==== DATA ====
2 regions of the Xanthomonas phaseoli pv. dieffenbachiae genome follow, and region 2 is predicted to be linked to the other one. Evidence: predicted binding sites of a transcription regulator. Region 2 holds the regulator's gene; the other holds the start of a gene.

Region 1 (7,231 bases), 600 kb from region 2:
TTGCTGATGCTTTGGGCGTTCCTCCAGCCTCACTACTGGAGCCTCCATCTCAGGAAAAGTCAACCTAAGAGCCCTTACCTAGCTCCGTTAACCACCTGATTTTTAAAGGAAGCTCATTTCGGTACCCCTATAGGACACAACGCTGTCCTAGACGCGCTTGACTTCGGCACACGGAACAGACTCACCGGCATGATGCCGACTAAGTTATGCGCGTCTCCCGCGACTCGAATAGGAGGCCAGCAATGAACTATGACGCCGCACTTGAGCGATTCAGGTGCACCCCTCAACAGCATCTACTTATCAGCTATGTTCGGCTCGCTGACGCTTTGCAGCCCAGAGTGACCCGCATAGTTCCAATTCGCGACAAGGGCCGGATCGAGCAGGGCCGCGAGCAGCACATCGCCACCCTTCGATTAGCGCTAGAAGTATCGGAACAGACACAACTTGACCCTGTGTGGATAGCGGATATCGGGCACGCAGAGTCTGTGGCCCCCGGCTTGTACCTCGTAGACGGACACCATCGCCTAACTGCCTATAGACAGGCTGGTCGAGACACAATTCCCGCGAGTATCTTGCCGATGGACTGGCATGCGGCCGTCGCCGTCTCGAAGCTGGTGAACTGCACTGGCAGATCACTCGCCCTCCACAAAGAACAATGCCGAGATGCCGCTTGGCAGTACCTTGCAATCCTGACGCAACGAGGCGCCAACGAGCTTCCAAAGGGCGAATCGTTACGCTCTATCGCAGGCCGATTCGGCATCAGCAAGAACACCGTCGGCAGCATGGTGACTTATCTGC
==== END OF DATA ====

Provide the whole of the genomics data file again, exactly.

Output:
2 regions of the Xanthomonas phaseoli pv. dieffenbachiae genome follow, and region 2 is predicted to be linked to the other one. Evidence: predicted binding sites of a transcription regulator. Region 2 holds the regulator's gene; the other holds the start of a gene.

Region 1 (7,231 bases), 600 kb from region 2:
TTGCTGATGCTTTGGGCGTTCCTCCAGCCTCACTACTGGAGCCTCCATCTCAGGAAAAGTCAACCTAAGAGCCCTTACCTAGCTCCGTTAACCACCTGATTTTTAAAGGAAGCTCATTTCGGTACCCCTATAGGACACAACGCTGTCCTAGACGCGCTTGACTTCGGCACACGGAACAGACTCACCGGCATGATGCCGACTAAGTTATGCGCGTCTCCCGCGACTCGAATAGGAGGCCAGCAATGAACTATGACGCCGCACTTGAGCGATTCAGGTGCACCCCTCAACAGCATCTACTTATCAGCTATGTTCGGCTCGCTGACGCTTTGCAGCCCAGAGTGACCCGCATAGTTCCAATTCGCGACAAGGGCCGGATCGAGCAGGGCCGCGAGCAGCACATCGCCACCCTTCGATTAGCGCTAGAAGTATCGGAACAGACACAACTTGACCCTGTGTGGATAGCGGATATCGGGCACGCAGAGTCTGTGGCCCCCGGCTTGTACCTCGTAGACGGACACCATCGCCTAACTGCCTATAGACAGGCTGGTCGAGACACAATTCCCGCGAGTATCTTGCCGATGGACTGGCATGCGGCCGTCGCCGTCTCGAAGCTGGTGAACTGCACTGGCAGATCACTCGCCCTCCACAAAGAACAATGCCGAGATGCCGCTTGGCAGTACCTTGCAATCCTGACGCAACGAGGCGCCAACGAGCTTCCAAAGGGCGAATCGTTACGCTCTATCGCAGGCCGATTCGGCATCAGCAAGAACACCGTCGGCAGCATGGTGACTTATCTGC